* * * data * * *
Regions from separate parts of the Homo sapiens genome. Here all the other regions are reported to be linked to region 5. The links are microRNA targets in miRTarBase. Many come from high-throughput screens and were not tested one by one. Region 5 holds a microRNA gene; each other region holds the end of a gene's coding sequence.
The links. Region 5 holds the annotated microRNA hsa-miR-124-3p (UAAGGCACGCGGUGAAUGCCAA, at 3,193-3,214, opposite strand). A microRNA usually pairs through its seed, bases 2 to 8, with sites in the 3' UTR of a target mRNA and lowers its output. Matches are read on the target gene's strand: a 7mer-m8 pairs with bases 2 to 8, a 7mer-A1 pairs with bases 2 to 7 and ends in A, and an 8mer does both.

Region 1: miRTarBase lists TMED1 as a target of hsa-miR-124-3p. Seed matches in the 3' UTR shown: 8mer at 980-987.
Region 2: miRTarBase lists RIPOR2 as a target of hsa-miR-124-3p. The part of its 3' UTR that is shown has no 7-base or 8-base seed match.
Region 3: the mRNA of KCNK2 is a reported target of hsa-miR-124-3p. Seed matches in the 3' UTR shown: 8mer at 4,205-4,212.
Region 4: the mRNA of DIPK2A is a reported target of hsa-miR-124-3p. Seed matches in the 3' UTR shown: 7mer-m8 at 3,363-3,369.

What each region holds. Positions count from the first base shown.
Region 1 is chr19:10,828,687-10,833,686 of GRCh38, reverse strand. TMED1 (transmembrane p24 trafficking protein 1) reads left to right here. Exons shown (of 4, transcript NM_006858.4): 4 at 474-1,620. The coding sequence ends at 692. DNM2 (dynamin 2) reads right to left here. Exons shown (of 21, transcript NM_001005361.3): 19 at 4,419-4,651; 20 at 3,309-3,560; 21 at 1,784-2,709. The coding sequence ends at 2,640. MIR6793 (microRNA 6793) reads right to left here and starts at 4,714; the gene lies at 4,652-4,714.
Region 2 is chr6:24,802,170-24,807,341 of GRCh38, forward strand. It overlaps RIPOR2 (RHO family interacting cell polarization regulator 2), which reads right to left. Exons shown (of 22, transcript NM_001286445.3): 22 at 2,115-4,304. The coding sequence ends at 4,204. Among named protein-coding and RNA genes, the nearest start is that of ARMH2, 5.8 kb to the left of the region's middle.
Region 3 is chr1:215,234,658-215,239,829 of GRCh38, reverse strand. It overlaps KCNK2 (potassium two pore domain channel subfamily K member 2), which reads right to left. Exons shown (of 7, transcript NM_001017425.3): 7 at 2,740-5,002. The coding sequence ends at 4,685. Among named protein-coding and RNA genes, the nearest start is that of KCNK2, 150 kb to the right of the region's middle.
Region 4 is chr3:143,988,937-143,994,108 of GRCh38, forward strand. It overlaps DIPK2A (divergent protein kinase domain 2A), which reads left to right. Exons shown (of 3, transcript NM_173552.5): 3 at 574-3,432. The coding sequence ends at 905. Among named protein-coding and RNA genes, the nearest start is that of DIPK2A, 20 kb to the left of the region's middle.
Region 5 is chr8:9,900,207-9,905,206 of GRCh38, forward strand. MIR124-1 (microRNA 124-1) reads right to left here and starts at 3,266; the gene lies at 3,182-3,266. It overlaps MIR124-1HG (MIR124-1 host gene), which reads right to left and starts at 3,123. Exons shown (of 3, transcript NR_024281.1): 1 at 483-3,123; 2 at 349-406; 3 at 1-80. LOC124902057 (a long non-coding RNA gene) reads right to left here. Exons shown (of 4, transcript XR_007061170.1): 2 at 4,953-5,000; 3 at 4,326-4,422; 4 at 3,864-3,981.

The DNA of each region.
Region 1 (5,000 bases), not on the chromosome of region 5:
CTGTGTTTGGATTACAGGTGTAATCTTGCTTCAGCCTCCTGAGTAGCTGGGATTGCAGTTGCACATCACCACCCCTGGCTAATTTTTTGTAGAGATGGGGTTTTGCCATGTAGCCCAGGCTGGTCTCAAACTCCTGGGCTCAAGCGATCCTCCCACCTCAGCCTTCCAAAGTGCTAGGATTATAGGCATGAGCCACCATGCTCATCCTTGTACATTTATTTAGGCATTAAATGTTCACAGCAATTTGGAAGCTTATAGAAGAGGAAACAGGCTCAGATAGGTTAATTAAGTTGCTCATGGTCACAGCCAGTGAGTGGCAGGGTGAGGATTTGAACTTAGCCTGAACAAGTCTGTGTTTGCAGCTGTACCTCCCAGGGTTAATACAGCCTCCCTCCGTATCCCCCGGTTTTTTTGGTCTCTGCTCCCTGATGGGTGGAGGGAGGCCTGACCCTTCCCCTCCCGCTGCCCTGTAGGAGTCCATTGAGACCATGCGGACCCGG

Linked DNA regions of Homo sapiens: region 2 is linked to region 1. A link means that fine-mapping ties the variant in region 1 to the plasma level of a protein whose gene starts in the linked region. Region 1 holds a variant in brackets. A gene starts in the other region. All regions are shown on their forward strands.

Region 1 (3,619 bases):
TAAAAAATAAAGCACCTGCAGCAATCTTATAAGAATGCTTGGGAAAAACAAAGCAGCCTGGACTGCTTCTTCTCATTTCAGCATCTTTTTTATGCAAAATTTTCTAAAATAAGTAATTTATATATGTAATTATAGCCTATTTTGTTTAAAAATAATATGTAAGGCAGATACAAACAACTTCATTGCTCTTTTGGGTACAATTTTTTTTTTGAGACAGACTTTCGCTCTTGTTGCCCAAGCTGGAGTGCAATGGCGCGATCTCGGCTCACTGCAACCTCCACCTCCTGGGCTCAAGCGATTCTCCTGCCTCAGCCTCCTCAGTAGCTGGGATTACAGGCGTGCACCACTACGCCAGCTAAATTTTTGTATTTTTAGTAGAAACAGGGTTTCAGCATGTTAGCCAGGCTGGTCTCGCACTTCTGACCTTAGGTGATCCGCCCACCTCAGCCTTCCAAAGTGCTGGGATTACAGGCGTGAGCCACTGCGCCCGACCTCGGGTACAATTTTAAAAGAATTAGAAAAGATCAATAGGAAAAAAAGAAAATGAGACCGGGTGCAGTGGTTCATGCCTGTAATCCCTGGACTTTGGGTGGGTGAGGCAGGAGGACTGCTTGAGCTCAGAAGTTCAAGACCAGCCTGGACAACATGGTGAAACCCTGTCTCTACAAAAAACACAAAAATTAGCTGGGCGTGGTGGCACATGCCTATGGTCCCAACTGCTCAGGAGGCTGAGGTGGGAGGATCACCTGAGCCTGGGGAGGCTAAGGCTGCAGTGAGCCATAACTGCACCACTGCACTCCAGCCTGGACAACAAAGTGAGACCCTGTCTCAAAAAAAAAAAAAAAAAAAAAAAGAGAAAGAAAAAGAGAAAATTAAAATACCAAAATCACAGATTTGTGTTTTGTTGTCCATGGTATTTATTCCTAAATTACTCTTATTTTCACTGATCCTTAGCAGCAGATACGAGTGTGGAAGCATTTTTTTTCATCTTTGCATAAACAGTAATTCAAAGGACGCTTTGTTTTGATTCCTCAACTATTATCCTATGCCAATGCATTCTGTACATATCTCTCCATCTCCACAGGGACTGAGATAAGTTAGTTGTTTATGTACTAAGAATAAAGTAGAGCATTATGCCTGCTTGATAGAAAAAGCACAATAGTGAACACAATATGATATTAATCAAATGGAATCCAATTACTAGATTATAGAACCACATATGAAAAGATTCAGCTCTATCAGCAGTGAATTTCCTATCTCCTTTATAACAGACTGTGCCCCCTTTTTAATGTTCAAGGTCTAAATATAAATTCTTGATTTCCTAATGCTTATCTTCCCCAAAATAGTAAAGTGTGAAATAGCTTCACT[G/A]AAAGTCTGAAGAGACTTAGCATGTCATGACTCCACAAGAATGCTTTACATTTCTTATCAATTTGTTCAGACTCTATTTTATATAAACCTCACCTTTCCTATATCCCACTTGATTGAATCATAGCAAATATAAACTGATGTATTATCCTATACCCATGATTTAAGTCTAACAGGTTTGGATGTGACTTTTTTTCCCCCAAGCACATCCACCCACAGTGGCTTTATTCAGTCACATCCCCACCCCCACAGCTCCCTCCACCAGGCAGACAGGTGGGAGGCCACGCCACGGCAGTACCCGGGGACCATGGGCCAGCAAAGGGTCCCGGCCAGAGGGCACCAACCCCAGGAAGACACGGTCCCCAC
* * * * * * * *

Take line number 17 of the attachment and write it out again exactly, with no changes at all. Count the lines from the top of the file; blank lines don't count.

Region 1 (3,619 bases):